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Bloat develops suddenly, usually in healthy and active dogs. The dog may have just eaten a large meal, exercised vigorously before or after eating or drank a large amount of water immediately after eating.
The classic signs of bloat are restlessness and pacing, salivation, retching, unproductive attempts to vomit, and an enlarged abdomen. The dog may whine or groan when you press on his belly. Thumping of the abdomen produces a hollow sound.
In all cases where there is the slightest suspicion of bloat, take your dog to a veterinary hospital immediately. Time is of the essence.
Dogs who respond to nonsurgical treatment have a 70 percent chance of having another episode of bloat. Some of these episodes can be prevented by the following practices:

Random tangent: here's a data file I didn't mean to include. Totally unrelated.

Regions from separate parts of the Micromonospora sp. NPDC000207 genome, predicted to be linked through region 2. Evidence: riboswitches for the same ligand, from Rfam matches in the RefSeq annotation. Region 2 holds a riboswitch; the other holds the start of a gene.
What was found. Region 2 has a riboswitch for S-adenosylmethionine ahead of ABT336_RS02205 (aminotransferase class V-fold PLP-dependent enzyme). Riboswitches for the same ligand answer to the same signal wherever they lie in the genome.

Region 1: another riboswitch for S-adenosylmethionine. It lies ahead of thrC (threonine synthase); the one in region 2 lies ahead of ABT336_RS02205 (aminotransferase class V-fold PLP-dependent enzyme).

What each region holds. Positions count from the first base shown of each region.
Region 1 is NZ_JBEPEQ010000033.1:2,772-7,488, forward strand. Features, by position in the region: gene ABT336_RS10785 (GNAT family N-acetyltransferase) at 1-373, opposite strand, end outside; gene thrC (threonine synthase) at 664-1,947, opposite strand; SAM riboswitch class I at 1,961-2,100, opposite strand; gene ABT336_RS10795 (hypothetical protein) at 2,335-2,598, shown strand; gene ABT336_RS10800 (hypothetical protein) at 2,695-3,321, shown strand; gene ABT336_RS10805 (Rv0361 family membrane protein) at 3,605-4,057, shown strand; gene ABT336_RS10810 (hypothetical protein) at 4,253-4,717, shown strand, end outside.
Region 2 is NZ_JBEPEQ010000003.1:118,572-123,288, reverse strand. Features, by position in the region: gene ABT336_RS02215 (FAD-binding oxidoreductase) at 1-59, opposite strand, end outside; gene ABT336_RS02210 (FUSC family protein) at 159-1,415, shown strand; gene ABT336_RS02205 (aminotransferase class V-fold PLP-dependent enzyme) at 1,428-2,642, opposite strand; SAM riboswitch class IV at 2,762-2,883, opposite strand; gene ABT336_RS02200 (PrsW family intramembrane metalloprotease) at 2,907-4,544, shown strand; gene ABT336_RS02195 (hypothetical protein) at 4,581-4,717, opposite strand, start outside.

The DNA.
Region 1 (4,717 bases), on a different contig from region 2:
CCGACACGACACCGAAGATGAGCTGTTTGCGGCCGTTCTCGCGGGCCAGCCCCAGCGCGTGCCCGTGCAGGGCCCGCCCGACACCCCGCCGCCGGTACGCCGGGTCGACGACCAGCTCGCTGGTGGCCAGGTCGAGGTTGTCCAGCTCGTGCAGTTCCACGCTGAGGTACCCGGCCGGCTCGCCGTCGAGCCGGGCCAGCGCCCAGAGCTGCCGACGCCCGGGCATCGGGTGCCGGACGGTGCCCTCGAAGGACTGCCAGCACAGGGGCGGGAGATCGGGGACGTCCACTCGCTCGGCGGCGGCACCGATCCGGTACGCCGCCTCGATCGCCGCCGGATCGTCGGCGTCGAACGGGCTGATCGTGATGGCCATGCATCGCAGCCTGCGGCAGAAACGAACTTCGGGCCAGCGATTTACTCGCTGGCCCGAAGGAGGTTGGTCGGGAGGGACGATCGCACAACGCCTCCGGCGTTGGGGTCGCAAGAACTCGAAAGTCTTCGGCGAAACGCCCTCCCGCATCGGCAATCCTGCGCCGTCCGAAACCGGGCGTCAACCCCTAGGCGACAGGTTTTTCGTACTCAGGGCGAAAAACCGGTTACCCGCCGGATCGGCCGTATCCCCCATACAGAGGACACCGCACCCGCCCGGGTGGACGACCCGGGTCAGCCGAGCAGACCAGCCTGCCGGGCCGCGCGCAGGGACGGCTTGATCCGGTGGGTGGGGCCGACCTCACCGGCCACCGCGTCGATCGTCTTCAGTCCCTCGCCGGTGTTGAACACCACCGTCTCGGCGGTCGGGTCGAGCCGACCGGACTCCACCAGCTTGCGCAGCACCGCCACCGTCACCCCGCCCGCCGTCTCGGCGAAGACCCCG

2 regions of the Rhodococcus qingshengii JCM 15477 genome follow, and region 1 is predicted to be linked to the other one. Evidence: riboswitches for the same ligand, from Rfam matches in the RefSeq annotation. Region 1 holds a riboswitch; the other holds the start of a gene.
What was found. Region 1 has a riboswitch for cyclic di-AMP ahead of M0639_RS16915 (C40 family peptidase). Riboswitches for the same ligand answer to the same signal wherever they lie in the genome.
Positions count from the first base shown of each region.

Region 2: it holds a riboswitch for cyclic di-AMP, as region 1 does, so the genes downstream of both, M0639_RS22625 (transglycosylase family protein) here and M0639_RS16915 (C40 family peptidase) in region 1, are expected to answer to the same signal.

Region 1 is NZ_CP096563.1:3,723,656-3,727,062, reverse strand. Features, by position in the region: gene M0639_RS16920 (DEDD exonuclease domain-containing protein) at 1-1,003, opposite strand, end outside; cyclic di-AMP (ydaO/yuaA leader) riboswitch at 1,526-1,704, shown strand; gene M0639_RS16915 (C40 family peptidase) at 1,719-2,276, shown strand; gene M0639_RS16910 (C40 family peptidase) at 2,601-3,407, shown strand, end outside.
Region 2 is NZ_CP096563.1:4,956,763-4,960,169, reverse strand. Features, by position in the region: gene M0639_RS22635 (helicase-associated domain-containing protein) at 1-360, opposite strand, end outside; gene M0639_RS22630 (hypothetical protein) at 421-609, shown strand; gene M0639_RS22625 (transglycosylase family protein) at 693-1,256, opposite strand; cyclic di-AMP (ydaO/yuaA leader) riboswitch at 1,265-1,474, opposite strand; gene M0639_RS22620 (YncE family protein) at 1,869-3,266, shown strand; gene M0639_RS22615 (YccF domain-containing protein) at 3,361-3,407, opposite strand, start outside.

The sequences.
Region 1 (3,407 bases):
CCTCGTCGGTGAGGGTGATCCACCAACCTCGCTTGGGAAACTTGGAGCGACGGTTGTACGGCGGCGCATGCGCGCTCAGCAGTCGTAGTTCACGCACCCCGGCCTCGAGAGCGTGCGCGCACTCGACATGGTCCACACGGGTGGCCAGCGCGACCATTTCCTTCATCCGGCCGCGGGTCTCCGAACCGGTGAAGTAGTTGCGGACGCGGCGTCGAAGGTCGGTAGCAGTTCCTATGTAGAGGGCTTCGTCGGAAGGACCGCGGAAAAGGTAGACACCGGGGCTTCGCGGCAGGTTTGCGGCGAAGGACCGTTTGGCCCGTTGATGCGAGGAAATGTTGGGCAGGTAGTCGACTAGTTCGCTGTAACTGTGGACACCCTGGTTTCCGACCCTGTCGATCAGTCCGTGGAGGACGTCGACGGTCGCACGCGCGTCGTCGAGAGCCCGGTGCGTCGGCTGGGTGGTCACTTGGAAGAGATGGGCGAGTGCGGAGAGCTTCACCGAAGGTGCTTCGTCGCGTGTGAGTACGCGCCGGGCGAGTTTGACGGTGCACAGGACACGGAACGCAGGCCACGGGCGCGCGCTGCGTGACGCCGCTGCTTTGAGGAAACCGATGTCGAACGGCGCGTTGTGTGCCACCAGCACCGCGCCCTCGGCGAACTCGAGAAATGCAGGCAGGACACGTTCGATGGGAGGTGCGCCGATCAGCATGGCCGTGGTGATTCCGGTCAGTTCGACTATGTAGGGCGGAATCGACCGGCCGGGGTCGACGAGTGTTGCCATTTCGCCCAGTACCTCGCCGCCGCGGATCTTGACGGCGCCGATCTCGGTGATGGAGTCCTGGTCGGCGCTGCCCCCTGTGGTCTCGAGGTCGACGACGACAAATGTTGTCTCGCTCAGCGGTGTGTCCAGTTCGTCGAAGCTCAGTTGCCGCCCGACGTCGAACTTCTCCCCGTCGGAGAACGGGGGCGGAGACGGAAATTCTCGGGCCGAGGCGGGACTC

1) Divide the day’s ration into multiple meals, rather than one meal.
2) Do not feed your dog from a raised food bowl.
3) Avoid feeding dry dog food that has fat among the first four ingredients listed on the label.
4) Avoid foods that contain citric acid.
5) Restrict access to water for one hour before and after meals.
6) Never let your dog drink a large amount of water all at once.
Most importantly.. To slow down your dog’s eating, feed your dog from a “SLOW FEEDING” bowl. These bowls are designed specifically to slow your dog down by over 500%, forcing them to hunt around in the bowl for their food. There are numerous slow feeding bowls available, in both plastic as well as stainless steel, priced as low as $2.49.